Nestle to Sell Its California Wine Holdings to Group of Private Investors


In the most valuable deal in the history of the U.S. wine industry, Nestle is set to announce today that it is selling its extensive and prestigious California wine holdings, including Beringer Vineyards and Chateau Souverain, to private investors, industry sources said Tuesday.

Texas Pacific Group, an investment partnership with $720 million in capital and offices in San Francisco and Ft. Worth, is paying an estimated $350 million for Nestle’s Wine World Inc. consortium, which also includes 6,000 acres of coastal vineyards and other labels such as Napa Ridge and Meridian. The company bottles about 4.5 million cases of wine a year.

The principals of Texas Pacific include David Bonderman and James Coulter, both former associates of the Bass brothers in Ft. Worth. Another is William Price, a former senior executive with GE Capital Corp. Their firm has holdings in, among many other companies, Continental and America West airlines.


Nestle, the Swiss-based owner of such well-known brands as Alpo, Carnation, Libby, Perrier, Toll House, Hills Bros. and MJB, had been seeking to end its 24-year venture in the wine business to focus on products with a more global identity.

The deal “makes sense all around,” said Jim Laube, who writes for Wine Spectator, a widely read trade magazine. “It fits in with Nestle’s desire to focus on more global brands, and [the new owners] are buying one of the jewels of the California wine industry.”

Nestle assembled Wine World over the course of 2 1/2 decades. Its initial foray into the industry was in 1971 when it bought the Beringer property from the heirs of brothers Frederick and Jacob Beringer, German immigrants who founded the business in 1876.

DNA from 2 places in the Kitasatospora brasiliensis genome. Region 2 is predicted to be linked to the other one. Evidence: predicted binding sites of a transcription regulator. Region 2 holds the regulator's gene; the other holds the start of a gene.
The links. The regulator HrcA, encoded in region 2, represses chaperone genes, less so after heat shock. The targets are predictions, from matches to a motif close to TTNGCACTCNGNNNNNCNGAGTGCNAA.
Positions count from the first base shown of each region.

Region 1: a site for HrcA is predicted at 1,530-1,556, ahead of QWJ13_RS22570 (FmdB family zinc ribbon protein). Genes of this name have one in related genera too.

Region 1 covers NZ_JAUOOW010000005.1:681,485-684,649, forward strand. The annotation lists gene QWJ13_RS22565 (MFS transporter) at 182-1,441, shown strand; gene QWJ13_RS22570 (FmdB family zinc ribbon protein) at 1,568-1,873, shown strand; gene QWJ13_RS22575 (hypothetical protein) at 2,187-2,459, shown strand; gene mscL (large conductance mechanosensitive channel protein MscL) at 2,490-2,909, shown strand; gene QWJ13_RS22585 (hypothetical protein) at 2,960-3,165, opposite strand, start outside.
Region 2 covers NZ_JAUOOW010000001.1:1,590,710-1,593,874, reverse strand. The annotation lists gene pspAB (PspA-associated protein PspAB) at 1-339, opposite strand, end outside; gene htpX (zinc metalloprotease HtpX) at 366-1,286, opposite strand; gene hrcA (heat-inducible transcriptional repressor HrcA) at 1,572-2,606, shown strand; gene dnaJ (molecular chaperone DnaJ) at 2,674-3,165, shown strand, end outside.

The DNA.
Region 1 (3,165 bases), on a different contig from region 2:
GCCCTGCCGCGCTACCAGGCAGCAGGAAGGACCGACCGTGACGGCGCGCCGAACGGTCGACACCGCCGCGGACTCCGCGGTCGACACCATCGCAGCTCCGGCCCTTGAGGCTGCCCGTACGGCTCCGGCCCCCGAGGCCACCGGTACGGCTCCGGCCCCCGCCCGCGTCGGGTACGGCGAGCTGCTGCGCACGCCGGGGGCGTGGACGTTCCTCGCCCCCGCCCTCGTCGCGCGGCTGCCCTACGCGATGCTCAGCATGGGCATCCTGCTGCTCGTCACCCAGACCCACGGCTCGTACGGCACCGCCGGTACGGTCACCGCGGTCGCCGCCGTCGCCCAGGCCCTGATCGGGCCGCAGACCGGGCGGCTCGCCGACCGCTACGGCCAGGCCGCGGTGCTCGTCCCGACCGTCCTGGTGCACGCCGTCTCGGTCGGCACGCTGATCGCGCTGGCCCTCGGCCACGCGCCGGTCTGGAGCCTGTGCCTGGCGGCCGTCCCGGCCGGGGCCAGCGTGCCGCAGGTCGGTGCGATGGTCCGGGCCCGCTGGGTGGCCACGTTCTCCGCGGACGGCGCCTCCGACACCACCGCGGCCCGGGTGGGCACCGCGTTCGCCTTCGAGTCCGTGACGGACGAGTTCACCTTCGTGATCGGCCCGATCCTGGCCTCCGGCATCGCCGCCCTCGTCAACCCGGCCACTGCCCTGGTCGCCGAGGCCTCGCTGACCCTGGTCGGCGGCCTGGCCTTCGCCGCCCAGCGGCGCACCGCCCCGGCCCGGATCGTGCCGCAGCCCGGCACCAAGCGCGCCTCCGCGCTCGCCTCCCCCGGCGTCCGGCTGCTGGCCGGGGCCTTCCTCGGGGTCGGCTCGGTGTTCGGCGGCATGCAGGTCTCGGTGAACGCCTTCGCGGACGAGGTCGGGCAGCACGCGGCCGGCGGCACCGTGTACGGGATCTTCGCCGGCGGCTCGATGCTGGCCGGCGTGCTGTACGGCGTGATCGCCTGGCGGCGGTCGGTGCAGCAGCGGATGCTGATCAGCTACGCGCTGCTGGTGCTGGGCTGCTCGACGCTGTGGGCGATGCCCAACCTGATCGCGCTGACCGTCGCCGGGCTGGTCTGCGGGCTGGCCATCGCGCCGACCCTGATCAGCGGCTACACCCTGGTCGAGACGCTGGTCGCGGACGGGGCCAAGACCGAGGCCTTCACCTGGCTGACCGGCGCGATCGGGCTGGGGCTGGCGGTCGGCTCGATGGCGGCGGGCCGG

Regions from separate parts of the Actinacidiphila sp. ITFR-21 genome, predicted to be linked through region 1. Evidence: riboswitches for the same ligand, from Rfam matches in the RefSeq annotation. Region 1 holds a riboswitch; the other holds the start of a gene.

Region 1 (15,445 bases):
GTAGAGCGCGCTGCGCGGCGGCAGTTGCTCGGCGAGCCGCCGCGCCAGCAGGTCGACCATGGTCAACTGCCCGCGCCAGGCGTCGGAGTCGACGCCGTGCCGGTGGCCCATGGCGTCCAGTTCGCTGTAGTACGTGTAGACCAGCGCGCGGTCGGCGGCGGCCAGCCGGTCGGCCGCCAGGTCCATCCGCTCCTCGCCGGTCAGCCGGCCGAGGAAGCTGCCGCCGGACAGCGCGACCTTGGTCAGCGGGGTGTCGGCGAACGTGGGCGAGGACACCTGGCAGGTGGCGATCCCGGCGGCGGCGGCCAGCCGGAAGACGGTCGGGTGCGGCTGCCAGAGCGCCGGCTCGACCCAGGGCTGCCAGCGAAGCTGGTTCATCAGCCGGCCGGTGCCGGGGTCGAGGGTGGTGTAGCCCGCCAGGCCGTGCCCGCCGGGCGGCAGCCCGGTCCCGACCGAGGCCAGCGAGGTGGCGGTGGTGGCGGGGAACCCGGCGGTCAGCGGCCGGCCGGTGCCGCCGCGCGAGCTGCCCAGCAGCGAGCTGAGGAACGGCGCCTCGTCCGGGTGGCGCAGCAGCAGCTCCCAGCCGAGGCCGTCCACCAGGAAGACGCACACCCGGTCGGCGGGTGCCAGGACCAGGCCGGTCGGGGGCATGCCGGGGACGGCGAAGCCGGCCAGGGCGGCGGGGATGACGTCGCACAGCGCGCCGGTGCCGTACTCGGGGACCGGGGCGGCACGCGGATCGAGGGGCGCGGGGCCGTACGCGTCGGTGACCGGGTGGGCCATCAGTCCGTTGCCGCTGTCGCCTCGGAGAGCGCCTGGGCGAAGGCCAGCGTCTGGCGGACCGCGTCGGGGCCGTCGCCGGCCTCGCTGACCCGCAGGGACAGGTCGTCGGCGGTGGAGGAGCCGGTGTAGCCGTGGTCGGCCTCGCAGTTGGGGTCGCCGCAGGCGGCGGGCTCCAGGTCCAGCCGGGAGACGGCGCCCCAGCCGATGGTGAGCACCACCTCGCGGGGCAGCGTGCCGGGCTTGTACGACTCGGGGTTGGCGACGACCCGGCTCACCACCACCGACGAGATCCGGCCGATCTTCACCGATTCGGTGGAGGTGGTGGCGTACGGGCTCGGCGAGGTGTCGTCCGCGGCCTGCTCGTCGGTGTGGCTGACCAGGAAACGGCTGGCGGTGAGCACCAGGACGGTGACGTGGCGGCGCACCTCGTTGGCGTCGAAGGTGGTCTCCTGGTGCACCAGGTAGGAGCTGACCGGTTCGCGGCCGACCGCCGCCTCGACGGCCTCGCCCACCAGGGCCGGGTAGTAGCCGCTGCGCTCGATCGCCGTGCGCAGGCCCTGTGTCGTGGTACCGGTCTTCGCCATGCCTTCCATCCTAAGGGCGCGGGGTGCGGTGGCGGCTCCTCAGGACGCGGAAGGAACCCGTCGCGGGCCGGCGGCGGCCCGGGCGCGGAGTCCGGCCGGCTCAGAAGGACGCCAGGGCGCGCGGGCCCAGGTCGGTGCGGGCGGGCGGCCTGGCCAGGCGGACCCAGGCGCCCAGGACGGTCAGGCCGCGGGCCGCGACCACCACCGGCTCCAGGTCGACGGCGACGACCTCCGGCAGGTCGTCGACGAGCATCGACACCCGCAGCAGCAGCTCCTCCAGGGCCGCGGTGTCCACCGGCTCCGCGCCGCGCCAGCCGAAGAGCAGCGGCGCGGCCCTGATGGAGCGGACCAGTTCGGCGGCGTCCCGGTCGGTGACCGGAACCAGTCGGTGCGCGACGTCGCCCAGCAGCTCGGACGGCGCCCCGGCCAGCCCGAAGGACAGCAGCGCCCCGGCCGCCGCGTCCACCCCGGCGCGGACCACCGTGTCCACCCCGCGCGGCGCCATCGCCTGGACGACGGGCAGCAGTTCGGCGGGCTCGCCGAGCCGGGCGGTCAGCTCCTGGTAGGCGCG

Other purchases included Chateau Souverain; the historic Italian Swiss Colony property in Asti, Calif., where Wine World bottles its value-priced Napa Ridge wines; Meridian in Paso Robles, and a variety of smaller vineyards and brands.

Particularly notable is the Beringer line in St. Helena, which has become a symbol of high quality, success and stability. The winery’s private reserve Cabernet Sauvignon annually wins top marks from critics and retailers. The 1986 vintage was Wine Spectator’s Wine of the Year in 1990. The winery’s Rhine House tasting room is housed on California 29 in the Napa Valley in a classic Victorian with peaked roofs and stained-glass windows.

“They [Wine World] have been leaders and have shown the way to many,” said Vic Motto, a principal with Motto, Kryla & Fisher, a wine industry consulting firm. “They have provided the consumer with value at every price.”

With its purchase, Texas Pacific Group, a diversified firm with interests in airlines, health care, food and entertainment, is taking control of several premier lines and, perhaps more important in this period of growing demand for premium wines, some prime vineyards in Napa Valley, Sonoma County, Santa Barbara and San Luis Obispo.

The deal was negotiated by Silverado Partners, a Napa Valley group that includes Mike Moone, a former Beringer president who is now an owner of Napa Valley Kitchens, a group that sells products such as fancy mustards, oils and flavored vinegars. Moone will reportedly serve as a liaison with his successor at Beringer, Walter Klenz, who is expected to remain, as is the rest of the management team.

Wine World attracted a hefty dose of investor interest in the time it has been for sale. Bidders included Canandaigua, a New York-based producer of Paul Masson, Inglenook and other labels, and Brown-Forman Corp., the producer of Jack Daniel’s Tennessee Whiskey, which in 1992 bought Fetzer Vineyards in Mendocino County.


California Wines

U.S. market share for wine produced in California:

Gallo: 36%

Canandaigua: 17%

Wine Group (Franzia): 9%

Sebastiani: 4

Heublein: 3%

Sutter Home: 3%

Wine World (Nestle): 3%

Mondavi: 3%

Other: 22%

Source: Paul Gillette, wine industry consultant